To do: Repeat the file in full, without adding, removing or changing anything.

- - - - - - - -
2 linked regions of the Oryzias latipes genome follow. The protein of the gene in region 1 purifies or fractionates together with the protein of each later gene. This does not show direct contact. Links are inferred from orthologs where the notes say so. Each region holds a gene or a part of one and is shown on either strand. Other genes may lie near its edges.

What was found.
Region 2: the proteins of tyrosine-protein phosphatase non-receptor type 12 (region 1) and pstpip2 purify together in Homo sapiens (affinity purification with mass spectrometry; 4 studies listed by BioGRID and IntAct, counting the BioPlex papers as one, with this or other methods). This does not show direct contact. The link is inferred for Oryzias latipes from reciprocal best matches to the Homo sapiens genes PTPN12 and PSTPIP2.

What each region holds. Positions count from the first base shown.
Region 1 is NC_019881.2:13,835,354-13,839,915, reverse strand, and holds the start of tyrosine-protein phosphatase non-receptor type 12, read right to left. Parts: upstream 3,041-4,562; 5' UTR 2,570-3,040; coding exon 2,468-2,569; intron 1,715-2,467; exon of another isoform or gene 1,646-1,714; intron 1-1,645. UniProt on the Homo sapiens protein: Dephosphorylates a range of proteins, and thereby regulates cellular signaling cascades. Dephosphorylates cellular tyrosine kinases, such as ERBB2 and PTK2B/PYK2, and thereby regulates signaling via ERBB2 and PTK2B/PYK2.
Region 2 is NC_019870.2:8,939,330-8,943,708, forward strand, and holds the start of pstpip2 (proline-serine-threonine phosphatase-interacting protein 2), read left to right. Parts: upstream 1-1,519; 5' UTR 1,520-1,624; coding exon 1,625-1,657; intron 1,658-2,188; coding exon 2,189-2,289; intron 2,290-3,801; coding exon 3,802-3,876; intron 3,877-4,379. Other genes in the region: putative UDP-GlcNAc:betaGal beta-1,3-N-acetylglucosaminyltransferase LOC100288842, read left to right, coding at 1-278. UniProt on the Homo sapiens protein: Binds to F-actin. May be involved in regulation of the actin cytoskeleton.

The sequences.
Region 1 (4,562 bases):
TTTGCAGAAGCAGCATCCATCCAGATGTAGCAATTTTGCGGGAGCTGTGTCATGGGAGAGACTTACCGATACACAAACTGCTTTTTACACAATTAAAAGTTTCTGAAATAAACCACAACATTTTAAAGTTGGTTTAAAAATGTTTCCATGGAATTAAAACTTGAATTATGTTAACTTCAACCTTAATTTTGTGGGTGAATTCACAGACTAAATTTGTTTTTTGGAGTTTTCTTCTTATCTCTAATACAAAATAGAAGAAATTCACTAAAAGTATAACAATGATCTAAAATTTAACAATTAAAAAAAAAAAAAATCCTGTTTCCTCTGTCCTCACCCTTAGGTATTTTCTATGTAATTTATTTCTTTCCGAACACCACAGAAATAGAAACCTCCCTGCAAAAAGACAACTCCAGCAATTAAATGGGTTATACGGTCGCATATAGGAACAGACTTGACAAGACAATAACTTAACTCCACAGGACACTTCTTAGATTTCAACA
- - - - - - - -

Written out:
2 linked regions of the Oryzias latipes genome follow. The protein of the gene in region 1 purifies or fractionates together with the protein of each later gene. This does not show direct contact. Links are inferred from orthologs where the notes say so. Each region holds a gene or a part of one and is shown on either strand. Other genes may lie near its edges.

What was found.
Region 2: the proteins of tyrosine-protein phosphatase non-receptor type 12 (region 1) and pstpip2 purify together in Homo sapiens (affinity purification with mass spectrometry; 4 studies listed by BioGRID and IntAct, counting the BioPlex papers as one, with this or other methods). This does not show direct contact. The link is inferred for Oryzias latipes from reciprocal best matches to the Homo sapiens genes PTPN12 and PSTPIP2.

What each region holds. Positions count from the first base shown.
Region 1 is NC_019881.2:13,835,354-13,839,915, reverse strand, and holds the start of tyrosine-protein phosphatase non-receptor type 12, read right to left. Parts: upstream 3,041-4,562; 5' UTR 2,570-3,040; coding exon 2,468-2,569; intron 1,715-2,467; exon of another isoform or gene 1,646-1,714; intron 1-1,645. UniProt on the Homo sapiens protein: Dephosphorylates a range of proteins, and thereby regulates cellular signaling cascades. Dephosphorylates cellular tyrosine kinases, such as ERBB2 and PTK2B/PYK2, and thereby regulates signaling via ERBB2 and PTK2B/PYK2.
Region 2 is NC_019870.2:8,939,330-8,943,708, forward strand, and holds the start of pstpip2 (proline-serine-threonine phosphatase-interacting protein 2), read left to right. Parts: upstream 1-1,519; 5' UTR 1,520-1,624; coding exon 1,625-1,657; intron 1,658-2,188; coding exon 2,189-2,289; intron 2,290-3,801; coding exon 3,802-3,876; intron 3,877-4,379. Other genes in the region: putative UDP-GlcNAc:betaGal beta-1,3-N-acetylglucosaminyltransferase LOC100288842, read left to right, coding at 1-278. UniProt on the Homo sapiens protein: Binds to F-actin. May be involved in regulation of the actin cytoskeleton.

The sequences.
Region 1 (4,562 bases):
TTTGCAGAAGCAGCATCCATCCAGATGTAGCAATTTTGCGGGAGCTGTGTCATGGGAGAGACTTACCGATACACAAACTGCTTTTTACACAATTAAAAGTTTCTGAAATAAACCACAACATTTTAAAGTTGGTTTAAAAATGTTTCCATGGAATTAAAACTTGAATTATGTTAACTTCAACCTTAATTTTGTGGGTGAATTCACAGACTAAATTTGTTTTTTGGAGTTTTCTTCTTATCTCTAATACAAAATAGAAGAAATTCACTAAAAGTATAACAATGATCTAAAATTTAACAATTAAAAAAAAAAAAAATCCTGTTTCCTCTGTCCTCACCCTTAGGTATTTTCTATGTAATTTATTTCTTTCCGAACACCACAGAAATAGAAACCTCCCTGCAAAAAGACAACTCCAGCAATTAAATGGGTTATACGGTCGCATATAGGAACAGACTTGACAAGACAATAACTTAACTCCACAGGACACTTCTTAGATTTCAACA